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Working is not a coaching skill.

November 26, 2019

Part of my work is to train new coaches. I love doing that!

 

It’s totally in line with my purpose because I want to grow this army of positive change. 

 

With 7.6 billion people in the world, we need a multitude of coaches. Maybe nobody needs a coach, yet I firmly believe everybody could do with one. People want to get as much as possible out of their lives and a coach can really be of great support there. 

 

Coaches are in the business of making dreams come true. Coaches are in the business of figuring out what you really, like no kidding, really want. Coaches are in the business of holding you bigger than you dare to hold yourself as well as calling out your bullshit when you play small. They articulate who they see you be at your core, and hold up an honest mirror for you when you shy away from your magnificence.  

 

A good coach rather gets fired for playing the game too big, than for playing it too safe. 

 

A good coach plays with the balance between creating a really safe place for their clients and at the same time making it courageous to the point of scary. A strong coach is always willing to pick up the fight with their client’s saboteurs and shining a light on their limiting beliefs. 

 

Coaching is about being convinced that the client holds all the answers and that they don’t need fixing. 

 

In spite of all wonderful intentions, this is where beginning coaches, and frequently also the more experienced ones, struggle a bit. 

 

They’re all committed to the long list above and want nothing less for their clients. They’re totally willing to go the extra mile to serve their clients. Yet, in their eagerness to do it all as good as possible, they start working…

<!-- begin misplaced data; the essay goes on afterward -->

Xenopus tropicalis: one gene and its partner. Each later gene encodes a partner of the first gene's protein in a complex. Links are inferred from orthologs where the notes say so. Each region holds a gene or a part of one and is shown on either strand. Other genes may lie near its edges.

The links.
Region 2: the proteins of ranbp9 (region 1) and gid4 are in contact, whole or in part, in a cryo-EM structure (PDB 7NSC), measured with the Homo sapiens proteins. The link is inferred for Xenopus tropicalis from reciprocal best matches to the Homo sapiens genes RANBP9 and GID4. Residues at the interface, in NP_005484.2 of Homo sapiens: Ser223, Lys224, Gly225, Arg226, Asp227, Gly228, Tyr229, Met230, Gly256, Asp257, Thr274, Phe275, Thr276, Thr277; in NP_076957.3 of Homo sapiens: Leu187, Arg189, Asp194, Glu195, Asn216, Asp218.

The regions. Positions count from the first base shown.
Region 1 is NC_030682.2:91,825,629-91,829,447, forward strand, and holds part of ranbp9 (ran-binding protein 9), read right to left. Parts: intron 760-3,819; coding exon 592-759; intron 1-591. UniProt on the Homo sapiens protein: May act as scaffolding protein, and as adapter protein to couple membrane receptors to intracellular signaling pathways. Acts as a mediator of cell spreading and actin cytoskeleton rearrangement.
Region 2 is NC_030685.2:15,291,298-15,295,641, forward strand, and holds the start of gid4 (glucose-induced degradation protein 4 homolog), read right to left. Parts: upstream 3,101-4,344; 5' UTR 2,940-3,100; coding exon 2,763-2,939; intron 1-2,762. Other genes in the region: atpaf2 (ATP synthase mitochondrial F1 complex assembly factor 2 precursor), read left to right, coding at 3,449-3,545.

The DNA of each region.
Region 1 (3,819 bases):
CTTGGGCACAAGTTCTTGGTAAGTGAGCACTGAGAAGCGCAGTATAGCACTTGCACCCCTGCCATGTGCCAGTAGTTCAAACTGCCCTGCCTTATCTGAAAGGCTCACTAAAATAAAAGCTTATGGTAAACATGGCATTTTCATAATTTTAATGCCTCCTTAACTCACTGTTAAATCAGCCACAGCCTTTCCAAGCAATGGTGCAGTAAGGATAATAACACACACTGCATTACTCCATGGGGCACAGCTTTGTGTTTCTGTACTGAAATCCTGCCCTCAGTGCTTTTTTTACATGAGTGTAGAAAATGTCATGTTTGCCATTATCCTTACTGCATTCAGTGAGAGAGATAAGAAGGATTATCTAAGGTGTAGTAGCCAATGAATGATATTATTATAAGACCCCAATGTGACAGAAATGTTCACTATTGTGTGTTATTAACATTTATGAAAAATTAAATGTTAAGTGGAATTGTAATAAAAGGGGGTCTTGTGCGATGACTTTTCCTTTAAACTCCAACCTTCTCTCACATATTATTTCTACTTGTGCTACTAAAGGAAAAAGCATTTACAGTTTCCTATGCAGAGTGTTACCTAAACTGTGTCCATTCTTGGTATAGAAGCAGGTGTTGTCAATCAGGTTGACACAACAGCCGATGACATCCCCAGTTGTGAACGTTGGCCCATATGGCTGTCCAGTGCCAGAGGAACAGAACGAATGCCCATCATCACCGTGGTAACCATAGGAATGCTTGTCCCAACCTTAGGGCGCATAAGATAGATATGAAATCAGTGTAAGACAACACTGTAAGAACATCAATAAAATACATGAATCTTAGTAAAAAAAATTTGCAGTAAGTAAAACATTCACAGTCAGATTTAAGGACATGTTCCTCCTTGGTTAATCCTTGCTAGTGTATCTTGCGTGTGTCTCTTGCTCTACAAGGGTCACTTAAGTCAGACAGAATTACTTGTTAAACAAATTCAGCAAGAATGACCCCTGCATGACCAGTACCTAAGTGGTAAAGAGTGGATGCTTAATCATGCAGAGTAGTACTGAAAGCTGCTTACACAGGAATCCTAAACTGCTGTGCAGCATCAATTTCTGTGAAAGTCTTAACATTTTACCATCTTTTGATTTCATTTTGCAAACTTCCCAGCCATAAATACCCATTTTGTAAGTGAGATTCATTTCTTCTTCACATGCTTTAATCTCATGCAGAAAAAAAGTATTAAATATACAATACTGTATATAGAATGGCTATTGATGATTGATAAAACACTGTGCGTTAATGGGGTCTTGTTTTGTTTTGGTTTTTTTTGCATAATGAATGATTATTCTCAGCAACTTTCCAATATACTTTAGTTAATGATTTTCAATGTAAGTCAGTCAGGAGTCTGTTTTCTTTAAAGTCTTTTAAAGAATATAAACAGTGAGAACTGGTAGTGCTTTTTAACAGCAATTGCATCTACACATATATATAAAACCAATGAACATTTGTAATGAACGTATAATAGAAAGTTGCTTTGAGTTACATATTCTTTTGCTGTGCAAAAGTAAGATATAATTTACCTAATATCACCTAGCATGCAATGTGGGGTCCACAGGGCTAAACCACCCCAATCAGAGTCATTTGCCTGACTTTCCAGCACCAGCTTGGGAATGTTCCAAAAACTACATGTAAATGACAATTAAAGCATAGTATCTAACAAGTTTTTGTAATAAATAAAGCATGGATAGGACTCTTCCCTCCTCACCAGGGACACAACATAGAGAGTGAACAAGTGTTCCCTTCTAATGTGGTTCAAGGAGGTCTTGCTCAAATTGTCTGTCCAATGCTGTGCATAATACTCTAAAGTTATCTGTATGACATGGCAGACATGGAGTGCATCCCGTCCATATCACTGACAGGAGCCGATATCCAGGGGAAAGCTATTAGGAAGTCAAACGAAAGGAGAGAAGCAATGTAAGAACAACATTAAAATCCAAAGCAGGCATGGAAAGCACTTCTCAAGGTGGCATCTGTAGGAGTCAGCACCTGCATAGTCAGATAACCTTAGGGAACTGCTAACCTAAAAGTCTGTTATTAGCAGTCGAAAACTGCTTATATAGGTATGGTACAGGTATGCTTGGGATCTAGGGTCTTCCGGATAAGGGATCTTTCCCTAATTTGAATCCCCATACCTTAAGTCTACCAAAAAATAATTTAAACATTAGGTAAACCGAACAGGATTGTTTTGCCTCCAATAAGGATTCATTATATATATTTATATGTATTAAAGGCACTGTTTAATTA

Time and time again I tell my students that working is NOT a coaching skill!

 

When coaches start working, in essence they lose faith in their clients. Instead we start thinking about the perfect way to coach. Or about the solution. Every second we think, we lose a bit of connection with our clients. We start missing the verbal and non-verbal cues they give. We don’t hear that shift in tone of voice which holds valuable information. We don’t see that gesture, or twinkle or tear in their eyes so we can ask them what’s shifting. 

 

When we work to DO coaching, we think about what happened a moment ago, or what we expect to happen in a while. So we’re no longer playing with what happens right here, right now and miss the gift of the presence. 

 

At the same time our questions are less curious since we want to hear a certain answer. We expect or even want our clients to think and choose in a certain direction. 

 

All that work almost guarantees the client doesn’t experience that internal shift, that aha-moment that coaches like to call transformation. 

 

And with that, we kill the essence of coaching…

 

Luckily there is an antidote! My students look at me as if I’m joking when I say one of the biggest virtues for a coach is to be lazy!

 

And I’m serious; working is not a coaching skill and laziness should be our basic attitude. 

 

When the coach is lazy, they can’t think. They won’t work. They let all of that to the client. All the coach needs to be is present. So we pick up the signals our client give. So we just respond to and play with what’s happening now.
All we create is an environment where we trust the client will explore new terrain. We call that terrain ‘life’. Our client’s life. For them to explore and make conscious, self-empowering choices. 

 

Be lazy so that coaching works!

 

(©Alex Verlek 2019) 

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